Grace's Guide is the leading source of historical information on industry and manufacturing in Britain. This web publication contains 125,709 pages of information and 196,433 images on early companies, their products and the people who designed and built them.
John Bailey (1839-1892)
1893 Obituary 
JOHN BAILEY, fourth son of the late Mr. Hinton Richard Bailey, of Pittleworth, in the county of Hampshire, was born on the 31st of May, 1839, at Wallop, near Stockbridge, and was educated at a private school in Southampton.
In 1857 he was apprenticed for five years to Messrs. Summers and Day, engineers and shipbuilders, of the Northam Ironworks, Southampton. The first part of that time he spent in the shops and the latter part in the drawing-office, engaged on work for the 'Northam' and other large steamships, for the machinery of which the firm had the contract.
On the completion of his apprenticeship he was employed from 1862 to 1864 in the drawing-offices of H.M. Dockyards at Devonport and Portsmouth.
The firm was then known as Courtney, Stephens, and Bailey, the place of the elder Mr. Courtney being taken by his son, and Mr. Bailey acting as chief engineering partner. During the nineteen years this connection lasted the firm carried out many important railway works, such as the construction of bridges, girders, cylinder-foundations, and signals, including Bailey’s locking apparatus ; in addition to the manufacture of land and marine engines, boilers, hydraulic machinery, and distilling-, brewing-, and milling-plant.
The Midland Great Western, the Dublin, Wicklow and Wexford, the Great Southern and Western, and the Great Northern of Ireland Railway Companies were among the chief customers of the firm. For the latter company Mr. Bailey carried out between the years 1876 and 1864 the following works in accordance with the plans prepared by Mr. W. H. Mills, the company's Chief Engineer:- Seville Place bridge, Dublin, with ten lines of way ; a new iron roof for the goods warehouse at Navan; a water-tank at Cookstown; a public road over bridge at Lurgan; Dungannon footbridge; Sheriff Street bridge, Dublin, and Windmill Road bridge, Dundalk, each with four lines of way; Beragh footbridge; and girders for the booking hall of Amiens Street Station, Dublin; in addition to the principal part of the permanent way fastenings used on that line during the period in question.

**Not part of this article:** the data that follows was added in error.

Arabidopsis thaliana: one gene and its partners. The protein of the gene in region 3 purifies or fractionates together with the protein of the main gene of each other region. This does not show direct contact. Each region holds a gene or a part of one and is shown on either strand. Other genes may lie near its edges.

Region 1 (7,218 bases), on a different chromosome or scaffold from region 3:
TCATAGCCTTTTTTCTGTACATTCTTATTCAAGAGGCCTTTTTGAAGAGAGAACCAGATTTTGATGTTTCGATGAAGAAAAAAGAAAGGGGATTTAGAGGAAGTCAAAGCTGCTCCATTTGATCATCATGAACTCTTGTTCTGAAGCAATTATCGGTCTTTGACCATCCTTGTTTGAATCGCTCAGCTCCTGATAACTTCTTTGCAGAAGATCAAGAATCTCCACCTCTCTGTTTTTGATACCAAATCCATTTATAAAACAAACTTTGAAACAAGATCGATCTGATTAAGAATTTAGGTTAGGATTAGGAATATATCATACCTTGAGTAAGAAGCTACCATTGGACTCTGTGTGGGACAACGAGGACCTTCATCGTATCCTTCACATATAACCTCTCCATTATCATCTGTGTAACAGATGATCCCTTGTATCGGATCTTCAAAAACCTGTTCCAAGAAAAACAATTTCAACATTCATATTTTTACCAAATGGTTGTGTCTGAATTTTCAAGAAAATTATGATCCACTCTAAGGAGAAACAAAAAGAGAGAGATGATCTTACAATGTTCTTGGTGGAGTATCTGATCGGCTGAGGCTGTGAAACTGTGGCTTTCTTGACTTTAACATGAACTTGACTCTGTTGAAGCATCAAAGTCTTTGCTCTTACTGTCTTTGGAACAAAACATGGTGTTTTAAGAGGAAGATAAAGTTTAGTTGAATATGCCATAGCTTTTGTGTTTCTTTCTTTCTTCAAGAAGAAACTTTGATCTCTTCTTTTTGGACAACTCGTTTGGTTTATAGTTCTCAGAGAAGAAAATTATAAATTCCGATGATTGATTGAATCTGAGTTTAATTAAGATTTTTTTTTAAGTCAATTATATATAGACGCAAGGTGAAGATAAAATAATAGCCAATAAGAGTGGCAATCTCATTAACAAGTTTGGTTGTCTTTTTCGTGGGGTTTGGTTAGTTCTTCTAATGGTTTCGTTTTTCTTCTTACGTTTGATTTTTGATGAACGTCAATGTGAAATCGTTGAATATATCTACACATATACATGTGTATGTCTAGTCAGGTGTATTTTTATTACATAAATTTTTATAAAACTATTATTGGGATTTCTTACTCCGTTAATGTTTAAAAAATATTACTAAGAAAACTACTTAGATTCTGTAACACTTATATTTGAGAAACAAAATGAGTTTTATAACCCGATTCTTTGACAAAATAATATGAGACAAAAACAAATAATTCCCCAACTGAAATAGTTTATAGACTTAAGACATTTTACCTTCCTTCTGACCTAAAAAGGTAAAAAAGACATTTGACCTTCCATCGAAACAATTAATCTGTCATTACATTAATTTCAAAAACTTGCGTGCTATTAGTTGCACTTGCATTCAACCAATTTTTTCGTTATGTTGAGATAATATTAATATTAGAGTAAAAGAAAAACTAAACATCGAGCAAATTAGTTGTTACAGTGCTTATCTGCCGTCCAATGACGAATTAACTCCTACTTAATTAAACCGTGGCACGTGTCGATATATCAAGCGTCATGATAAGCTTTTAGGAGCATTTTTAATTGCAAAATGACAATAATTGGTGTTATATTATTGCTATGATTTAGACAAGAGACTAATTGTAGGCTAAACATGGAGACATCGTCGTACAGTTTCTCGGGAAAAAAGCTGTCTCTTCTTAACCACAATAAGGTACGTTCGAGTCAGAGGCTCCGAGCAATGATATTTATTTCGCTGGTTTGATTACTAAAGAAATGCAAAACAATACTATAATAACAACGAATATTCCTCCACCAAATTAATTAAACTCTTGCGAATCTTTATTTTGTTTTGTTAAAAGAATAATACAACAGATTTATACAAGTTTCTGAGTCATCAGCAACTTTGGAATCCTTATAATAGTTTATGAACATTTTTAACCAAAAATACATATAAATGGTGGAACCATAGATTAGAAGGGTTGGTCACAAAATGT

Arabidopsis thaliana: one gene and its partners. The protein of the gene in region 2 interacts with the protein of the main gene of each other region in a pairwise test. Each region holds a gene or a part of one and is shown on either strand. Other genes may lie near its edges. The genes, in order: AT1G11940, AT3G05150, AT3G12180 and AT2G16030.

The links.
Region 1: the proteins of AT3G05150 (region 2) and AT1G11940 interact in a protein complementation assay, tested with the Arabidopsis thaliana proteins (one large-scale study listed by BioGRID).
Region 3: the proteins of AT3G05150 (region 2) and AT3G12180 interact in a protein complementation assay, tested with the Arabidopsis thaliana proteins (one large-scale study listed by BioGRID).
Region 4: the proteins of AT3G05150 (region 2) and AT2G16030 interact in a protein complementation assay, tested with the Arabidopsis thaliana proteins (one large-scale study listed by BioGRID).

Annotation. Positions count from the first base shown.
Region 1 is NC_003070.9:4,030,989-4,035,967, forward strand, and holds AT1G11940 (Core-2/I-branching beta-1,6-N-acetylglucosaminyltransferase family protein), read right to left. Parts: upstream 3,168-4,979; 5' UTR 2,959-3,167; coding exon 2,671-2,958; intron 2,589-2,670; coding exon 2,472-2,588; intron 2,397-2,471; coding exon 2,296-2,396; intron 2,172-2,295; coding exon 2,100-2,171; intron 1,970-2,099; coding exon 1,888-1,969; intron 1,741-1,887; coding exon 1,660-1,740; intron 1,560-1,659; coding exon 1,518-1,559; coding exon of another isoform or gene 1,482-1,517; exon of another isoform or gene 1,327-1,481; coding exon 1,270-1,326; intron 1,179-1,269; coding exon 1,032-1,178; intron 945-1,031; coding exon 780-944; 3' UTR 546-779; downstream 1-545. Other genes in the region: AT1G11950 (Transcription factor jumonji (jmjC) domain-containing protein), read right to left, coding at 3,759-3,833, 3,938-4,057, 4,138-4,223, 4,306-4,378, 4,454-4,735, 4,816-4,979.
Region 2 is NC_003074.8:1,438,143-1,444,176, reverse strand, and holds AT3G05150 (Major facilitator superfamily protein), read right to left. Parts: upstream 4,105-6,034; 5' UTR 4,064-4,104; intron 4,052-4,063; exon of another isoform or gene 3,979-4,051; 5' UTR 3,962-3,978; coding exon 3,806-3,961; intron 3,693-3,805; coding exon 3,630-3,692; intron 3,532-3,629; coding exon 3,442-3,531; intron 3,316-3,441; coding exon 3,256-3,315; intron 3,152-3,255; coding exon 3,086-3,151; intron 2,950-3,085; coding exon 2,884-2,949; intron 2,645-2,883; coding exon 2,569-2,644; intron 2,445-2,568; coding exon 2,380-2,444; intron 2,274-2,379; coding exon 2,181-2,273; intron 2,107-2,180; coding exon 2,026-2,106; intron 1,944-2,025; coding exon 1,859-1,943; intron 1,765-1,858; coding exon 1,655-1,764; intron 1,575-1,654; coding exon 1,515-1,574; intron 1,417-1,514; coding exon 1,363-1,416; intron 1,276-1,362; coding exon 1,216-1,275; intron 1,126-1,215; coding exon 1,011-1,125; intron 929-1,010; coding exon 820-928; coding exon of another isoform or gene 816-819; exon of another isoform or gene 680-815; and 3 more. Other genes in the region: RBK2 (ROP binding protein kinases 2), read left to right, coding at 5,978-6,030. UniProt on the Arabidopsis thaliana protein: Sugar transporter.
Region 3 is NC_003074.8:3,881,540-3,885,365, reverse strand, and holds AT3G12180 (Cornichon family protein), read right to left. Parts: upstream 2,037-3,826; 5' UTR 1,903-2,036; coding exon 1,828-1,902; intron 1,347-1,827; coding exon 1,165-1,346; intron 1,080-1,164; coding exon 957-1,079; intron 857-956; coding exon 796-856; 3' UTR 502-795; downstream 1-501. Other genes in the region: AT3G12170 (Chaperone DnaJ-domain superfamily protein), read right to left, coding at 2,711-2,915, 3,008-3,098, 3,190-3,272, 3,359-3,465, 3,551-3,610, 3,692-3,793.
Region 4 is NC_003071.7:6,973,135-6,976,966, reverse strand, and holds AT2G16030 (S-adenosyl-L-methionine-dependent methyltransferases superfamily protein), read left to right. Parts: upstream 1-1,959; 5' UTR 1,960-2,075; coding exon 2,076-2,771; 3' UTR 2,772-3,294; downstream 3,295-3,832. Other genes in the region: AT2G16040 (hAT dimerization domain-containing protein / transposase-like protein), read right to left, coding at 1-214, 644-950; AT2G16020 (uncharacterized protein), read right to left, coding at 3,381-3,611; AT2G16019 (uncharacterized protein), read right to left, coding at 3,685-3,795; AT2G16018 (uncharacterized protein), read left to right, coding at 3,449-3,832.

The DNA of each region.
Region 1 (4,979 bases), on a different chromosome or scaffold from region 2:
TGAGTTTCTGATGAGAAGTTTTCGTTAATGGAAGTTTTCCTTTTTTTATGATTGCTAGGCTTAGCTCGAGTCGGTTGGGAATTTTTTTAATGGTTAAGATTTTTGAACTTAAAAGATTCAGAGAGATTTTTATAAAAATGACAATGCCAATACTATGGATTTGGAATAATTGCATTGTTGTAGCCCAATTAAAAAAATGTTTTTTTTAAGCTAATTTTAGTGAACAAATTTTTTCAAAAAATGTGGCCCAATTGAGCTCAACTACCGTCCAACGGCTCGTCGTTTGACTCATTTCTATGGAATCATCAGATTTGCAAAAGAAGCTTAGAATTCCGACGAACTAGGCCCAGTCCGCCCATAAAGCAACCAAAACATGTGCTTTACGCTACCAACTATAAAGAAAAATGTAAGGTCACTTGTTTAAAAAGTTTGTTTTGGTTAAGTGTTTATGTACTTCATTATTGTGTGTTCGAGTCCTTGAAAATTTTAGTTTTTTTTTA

Among other contracts carried out by the firm were:- The ironwork used in the lowering and widening of Essex Bridge, Dublin, designed by Mr. B. B. Stoney; Georges Dock swivel bridge on the North Wall; the new roofs of Westland Row Station and various other works for the Dublin, Wicklow, and Wexford Railway Company; heavy girder and ironwork for the Great Southern and Western Railway Company's goods terminus at North Wall; the Nore Viaduct at Thomastown on the Waterford and Kilkenny Railway; floating swing-bridges at the Spencer Dock; the railway bridge over the River Inny, Co. Westmeath ;. and the alteration of a rolling railway-bridge over the Shannon at Drumena, Co. Leitrim, into a single-flap bascule: the three last works being carried out for the Midland Great Western Railway Company. The alteration of the bridge over the Shannon was made, under considerable difficulties, on a sing1e line without stopping the traffic or diverting the railway.
Mr. Bailey was also connected for several years with the Old Bawn Paper Mills at Tallaght, near Dublin, and was extensively employed as an expert witness in engineering law-suits.
In 1865 he was elected a Member of the Institution of Civil Engineers of Ireland, and served the office of President during the years 1879 and 1880. His Presidential Address, delivered on the 14th of April, 1880, dealt with the progress of mechanical science and contained a review of recent important engineering works in all parts of the world.
He had previously presented to that Institution the following Papers:- 'Description of Captain Cole's (R.N.) Turrets, as fitted on board H.M.S. 'Royal Sovereign'; 'On Anderson's Patent Lock Arrangement for Railway Signals;' 'A 50-ton Masting-Sheers;' and 'A new kind of Locking-gear and Safety Facing-point.'
Mr. Bailey practically retired from business in 1884, and spent the remaining eight years of his life partly in England and partly on the Continent.
He died at Brighton on the 5th of August, 1892, from peritonitis. Mr. Bailey possessed great energy and firmness of character which, combined with a kind and cheerful disposition, won him many friends.
He married in 1866, Jane, daughter of the late Mr. William A. Summers, of Southampton.
He was elected a Member of the Institution on the 5th of April, 1870.